View Full Version : Satellite That Will Rain Down 'Meteor Showers' on Call Is About to Be Tested in Space

01-17-2019, 10:22 AM
This ranks high on the List of Really Bad Ideas™.

Are you sick of nature? Always doing beautiful things at inconvenient times? Well, a Japanese satellite may be just the thing for you.
Rather than forcing you to wait for one of Earth's 22 or so natural annual meteor showers, it discharges an artificial one, on command.
Well, in theory, anyway. But we're about to find out if it actually works.
The company that invented it, Astro Live Experiences (ALE), has just sent the first prototype to space aboard an Epsilon rocket for testing.
From low-Earth orbit, at an altitude of about 400 kilometres (248.6 miles), the 65-kilogram (143.3-lb) satellite will eject a load of small metallic pellets, around 1 centimetre (less than an inch) in diameter, towards Earth.
What they're made of is a trade secret, but they're designed to burn up on atmospheric re-entry (like real meteors do), producing a shower of colourful streaks of light in the sky visible within a 200-kilometre (124-mile) radius.
And each satellite would carry enough pellets for multiple shows.
The project has been dubbed Sky Canvas.

"Compared to natural ones, our meteors are more massive and travel through the atmosphere more slowly, which allows them to be observed for a longer time," Hiroki Kajihara of ALE told Wired.
But getting them to do so is technically quite difficult.
In order to burn up, they need sufficient velocity, so they need to be shot from the satellite, rather than simply released. And the mechanism to do so will need to have as little recoil as possible, to avoid sending the satellite shooting backwards into space.
The team has developed a pressure-driven gas tank that shoots the pellets out at 8 km per second, as reported by the BBC.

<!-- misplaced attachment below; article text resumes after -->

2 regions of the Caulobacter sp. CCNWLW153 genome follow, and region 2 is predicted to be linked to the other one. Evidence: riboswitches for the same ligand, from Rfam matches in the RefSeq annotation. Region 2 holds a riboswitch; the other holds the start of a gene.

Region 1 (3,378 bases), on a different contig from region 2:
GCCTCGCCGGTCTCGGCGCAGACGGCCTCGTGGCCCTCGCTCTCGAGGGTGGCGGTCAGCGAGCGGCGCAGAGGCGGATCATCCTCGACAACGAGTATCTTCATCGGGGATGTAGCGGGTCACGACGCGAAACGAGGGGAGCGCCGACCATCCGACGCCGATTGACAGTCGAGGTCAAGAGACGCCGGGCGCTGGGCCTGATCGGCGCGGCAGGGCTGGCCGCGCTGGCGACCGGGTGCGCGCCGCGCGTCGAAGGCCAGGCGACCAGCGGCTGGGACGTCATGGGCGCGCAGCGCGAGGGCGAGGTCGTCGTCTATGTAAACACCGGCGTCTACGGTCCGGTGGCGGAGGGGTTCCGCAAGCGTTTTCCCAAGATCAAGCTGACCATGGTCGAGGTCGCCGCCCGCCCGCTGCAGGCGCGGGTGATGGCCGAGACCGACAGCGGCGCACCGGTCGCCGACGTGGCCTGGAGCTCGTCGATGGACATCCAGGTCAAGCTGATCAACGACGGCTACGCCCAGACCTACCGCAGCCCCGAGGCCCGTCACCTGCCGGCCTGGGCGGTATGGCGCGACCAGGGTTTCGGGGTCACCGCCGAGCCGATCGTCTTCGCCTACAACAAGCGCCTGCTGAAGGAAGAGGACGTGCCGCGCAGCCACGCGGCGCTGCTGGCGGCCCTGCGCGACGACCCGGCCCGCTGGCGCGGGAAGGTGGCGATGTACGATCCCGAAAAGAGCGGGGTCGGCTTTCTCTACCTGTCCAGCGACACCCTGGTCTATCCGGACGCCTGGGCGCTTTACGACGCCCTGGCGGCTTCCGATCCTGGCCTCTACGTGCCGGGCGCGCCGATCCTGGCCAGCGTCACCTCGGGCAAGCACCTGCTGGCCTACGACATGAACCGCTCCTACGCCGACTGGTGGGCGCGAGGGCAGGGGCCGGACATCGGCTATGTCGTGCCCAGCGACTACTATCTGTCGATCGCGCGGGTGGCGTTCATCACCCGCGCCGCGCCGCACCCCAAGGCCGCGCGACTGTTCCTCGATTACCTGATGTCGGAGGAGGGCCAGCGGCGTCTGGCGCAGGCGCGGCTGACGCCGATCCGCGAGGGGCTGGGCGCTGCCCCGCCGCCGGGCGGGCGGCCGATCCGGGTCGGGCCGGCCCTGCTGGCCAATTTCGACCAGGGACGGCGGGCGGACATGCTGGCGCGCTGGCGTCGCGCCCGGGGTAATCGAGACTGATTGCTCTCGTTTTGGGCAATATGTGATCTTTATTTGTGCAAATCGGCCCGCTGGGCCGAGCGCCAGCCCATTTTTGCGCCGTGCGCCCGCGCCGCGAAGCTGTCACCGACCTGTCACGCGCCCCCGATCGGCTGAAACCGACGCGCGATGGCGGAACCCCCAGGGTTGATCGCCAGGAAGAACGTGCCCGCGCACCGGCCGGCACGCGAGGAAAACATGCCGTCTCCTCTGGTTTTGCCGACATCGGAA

But, as ALE engineer Adrien Lemal told the BBC, "It's something that has never been developed here on Earth and we need to make sure it works in space."
The team wants to have the satellite operational by next year, when they hope to shower their artificial meteors over Hiroshima, 75 years after America dropped two atomic bombs to devastate the city in WWII.
But, just because you can do something, that doesn't mean you should, and scientists are concerned that the spectacle would create significant problems, with very little gain.
The space around Earth is already crowded, both with defunct junk and active systems, and if anything goes awry with ALE's satellite - such as spraying pellets at slightly the wrong angle - it could result in collisions with delicate satellite equipment.

Satellite That Will Rain Down 'Meteor Showers' on Call Is About to Be Tested in Space (LINK) (https://www.sciencealert.com/japan-is-about-to-test-its-artificial-meteor-shower-satellite)

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01-17-2019, 10:33 AM
I wonder how many times it can 'perform' before it runs out of material?

01-17-2019, 10:48 AM
There's some irony that the first place these artificial meteor showers are to take place is over Hiroshima, as part of a commemoration of the nuclear attack. I can't think of a more obvious use for the technology they're developing (satellite deployed objects which resist burning up in the atmosphere) than to launch nukes from a Space Force.

01-17-2019, 10:52 AM
Apparently humanity just can't restrain itself from spreading its junk everywhere it can reach.

01-17-2019, 11:52 AM
The funny thing is there might actually prove to be a market for this. It's getting much cheaper to hire a rocket to put a small satellite in space. It just has to shoot the pellets out the back of the satellite as it travels in its orbit so they go just a bit slower than the satellite and at the correct time. If it works and makes a nice enough light show it could be done on a budget not much larger than the outlay for a fireworks show.

01-17-2019, 12:12 PM
Humans suck. Space junk is a massive problem.